Finally, under the statute, a community is only eligible to petition under Section 47106(c)(1)(A)(ii) if the project is located in the community. If land is disturbed in the community, then the project is considered to be located in that community. The courts have also provided instruction on when a project is located in a community. In City of Bridgeton v. FAA, 212 F. 3d 448 (8th Cir. 2000), the court determined that a community in which there was no construction and no significant noise impact could not challenge the failure to notify it that it could petition the Secretary. Thus, outside the construction context, a project may be located in a community only if the project will have a significant impact on the community. For example, where a project will cause a significant noise impact on a community, the project is located in that community. If the project does not create a significant impact in the community, the community will have no right to petition the Secretary.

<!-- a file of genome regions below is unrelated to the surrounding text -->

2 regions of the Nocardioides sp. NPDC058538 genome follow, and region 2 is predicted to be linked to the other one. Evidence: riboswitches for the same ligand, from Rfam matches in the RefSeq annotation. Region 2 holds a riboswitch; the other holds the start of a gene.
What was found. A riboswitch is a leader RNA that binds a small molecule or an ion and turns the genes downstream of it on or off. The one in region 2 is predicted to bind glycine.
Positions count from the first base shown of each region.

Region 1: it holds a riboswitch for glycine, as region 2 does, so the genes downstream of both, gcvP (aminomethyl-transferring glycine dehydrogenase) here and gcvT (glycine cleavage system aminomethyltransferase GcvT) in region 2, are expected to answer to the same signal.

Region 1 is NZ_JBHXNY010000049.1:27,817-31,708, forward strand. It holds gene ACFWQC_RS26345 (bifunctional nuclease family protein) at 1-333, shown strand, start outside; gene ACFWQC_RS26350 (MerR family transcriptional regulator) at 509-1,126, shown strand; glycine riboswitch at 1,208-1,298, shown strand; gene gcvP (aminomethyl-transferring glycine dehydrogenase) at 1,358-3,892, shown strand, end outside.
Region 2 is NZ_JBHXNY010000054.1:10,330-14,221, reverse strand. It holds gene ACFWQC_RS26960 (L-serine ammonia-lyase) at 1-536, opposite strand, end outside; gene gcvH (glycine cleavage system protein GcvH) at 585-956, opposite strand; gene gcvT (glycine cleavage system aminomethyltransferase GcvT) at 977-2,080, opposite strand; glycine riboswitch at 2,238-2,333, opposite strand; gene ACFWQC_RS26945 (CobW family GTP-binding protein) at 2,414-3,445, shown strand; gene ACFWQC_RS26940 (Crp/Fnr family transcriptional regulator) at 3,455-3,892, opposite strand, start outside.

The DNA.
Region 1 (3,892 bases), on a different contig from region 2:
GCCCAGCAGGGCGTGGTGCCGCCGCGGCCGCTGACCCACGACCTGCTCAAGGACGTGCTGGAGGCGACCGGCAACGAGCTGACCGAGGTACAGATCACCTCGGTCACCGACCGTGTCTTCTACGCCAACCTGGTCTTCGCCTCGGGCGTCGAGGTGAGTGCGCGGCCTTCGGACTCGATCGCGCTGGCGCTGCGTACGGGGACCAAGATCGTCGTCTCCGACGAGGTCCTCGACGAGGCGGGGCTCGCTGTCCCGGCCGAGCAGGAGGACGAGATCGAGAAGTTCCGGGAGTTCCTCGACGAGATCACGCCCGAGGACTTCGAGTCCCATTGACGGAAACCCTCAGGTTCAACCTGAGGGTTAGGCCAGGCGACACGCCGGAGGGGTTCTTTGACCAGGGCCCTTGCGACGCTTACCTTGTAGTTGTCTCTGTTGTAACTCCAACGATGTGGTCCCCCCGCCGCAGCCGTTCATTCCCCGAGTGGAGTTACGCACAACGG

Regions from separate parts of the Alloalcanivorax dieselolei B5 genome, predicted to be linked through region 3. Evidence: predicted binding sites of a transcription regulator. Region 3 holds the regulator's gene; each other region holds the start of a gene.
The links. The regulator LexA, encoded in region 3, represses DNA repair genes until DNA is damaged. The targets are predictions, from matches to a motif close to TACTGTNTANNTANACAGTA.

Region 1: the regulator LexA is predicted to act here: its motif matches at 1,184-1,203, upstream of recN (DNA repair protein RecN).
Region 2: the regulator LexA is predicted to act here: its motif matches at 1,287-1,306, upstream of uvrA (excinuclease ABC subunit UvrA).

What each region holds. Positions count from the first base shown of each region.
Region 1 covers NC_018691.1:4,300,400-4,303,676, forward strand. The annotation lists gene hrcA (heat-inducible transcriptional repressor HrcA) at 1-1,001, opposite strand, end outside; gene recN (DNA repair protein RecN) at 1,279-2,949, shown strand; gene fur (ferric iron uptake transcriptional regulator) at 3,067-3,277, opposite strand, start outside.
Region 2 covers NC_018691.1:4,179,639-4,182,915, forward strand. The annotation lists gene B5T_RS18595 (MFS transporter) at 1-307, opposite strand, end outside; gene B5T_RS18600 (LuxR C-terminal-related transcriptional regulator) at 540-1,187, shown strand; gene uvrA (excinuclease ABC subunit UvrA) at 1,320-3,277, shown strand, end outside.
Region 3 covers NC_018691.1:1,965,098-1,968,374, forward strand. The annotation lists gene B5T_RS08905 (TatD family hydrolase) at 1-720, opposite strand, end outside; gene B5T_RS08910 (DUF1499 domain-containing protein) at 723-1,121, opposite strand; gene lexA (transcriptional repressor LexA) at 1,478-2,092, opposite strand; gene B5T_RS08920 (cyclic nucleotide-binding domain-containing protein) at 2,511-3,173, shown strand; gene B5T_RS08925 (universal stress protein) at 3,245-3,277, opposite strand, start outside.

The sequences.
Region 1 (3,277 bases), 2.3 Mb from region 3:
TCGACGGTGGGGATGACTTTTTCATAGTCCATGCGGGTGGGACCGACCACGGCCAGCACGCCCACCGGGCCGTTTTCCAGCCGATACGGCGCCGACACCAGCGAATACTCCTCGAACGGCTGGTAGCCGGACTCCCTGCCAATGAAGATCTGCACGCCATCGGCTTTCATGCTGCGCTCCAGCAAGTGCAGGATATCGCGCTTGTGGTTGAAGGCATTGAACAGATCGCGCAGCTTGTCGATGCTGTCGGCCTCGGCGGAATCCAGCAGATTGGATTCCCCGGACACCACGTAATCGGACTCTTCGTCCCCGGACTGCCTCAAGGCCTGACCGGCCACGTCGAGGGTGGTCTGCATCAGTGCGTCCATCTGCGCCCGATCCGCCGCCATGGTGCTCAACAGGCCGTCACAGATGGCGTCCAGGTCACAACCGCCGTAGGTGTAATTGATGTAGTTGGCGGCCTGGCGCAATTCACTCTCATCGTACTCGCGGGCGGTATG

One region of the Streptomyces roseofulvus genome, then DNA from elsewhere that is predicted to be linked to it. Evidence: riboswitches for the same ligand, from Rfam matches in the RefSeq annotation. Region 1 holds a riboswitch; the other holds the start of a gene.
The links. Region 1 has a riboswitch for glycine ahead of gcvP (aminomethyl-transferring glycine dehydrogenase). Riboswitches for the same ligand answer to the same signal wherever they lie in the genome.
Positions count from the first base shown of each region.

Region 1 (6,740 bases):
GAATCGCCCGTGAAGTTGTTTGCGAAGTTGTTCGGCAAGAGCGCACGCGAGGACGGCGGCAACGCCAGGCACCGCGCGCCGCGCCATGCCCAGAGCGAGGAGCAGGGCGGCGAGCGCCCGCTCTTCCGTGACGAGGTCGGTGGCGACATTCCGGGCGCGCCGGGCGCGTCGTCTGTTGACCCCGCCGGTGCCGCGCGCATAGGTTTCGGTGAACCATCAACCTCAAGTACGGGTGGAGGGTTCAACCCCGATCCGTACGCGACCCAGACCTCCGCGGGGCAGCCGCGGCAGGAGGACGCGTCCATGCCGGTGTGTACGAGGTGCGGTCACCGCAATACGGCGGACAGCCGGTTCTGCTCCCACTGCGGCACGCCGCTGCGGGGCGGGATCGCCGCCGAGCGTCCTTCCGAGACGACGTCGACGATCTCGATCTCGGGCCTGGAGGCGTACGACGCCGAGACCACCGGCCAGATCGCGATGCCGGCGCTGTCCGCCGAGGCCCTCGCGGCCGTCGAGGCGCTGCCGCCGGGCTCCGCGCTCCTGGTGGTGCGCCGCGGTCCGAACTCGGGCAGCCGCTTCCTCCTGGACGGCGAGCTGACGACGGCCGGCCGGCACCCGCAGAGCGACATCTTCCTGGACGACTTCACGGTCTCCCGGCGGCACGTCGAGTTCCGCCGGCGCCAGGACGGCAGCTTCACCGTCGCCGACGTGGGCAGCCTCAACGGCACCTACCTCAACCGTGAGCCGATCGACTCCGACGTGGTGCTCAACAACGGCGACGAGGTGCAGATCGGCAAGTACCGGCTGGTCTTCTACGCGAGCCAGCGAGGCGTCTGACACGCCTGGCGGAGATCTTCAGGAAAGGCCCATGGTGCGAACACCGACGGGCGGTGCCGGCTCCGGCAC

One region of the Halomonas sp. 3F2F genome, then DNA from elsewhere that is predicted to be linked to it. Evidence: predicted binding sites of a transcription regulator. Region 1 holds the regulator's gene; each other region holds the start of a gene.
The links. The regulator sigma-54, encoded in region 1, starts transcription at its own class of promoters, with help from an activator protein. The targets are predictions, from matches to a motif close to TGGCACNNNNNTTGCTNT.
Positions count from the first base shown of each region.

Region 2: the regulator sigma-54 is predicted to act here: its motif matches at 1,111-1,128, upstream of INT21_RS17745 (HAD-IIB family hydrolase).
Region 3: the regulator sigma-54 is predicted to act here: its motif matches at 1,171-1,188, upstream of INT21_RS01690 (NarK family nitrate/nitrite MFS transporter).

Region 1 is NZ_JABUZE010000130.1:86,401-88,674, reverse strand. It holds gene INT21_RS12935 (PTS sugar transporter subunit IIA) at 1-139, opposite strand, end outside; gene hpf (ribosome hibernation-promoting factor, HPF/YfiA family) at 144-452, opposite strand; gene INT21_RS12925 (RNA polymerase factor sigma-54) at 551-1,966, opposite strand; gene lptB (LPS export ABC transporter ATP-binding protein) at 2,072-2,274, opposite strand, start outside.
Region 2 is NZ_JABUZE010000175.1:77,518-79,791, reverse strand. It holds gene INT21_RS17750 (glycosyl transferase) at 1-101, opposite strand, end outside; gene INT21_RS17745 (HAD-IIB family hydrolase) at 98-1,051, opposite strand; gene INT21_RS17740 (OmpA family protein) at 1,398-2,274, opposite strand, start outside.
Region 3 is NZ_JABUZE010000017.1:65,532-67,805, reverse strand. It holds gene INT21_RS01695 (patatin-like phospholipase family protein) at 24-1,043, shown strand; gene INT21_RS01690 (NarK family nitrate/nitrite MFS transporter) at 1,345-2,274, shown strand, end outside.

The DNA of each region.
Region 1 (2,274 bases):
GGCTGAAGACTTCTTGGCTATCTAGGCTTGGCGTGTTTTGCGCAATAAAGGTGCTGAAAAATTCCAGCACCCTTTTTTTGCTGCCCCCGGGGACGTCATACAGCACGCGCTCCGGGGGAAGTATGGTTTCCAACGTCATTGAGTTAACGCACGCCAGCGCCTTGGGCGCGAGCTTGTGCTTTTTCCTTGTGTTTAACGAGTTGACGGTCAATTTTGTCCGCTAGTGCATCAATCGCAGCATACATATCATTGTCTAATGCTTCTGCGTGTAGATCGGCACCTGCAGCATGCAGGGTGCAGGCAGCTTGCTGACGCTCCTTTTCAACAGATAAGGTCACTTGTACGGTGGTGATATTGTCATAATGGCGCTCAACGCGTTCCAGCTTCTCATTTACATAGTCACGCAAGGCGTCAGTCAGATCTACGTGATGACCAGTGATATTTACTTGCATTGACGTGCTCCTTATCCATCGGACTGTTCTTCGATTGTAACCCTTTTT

E. Other Considerations

There are currently ten states that participate in the FAA's State Block Grant Program (SBGP). Under the program, the State agency (usually the aviation division of the state Department of Transportation) assumes responsibility for administering AIP grants and if applicable, discretionary grants for non-primary airports. See 49 U.S.C. Section 47128. As part of the responsibility, the state assumes various responsibilities for the FAA including reviewing and approving proposed changes to the Airport Layout Plan (ALP) and compliance with the National Environmental Policy Act (NEPA).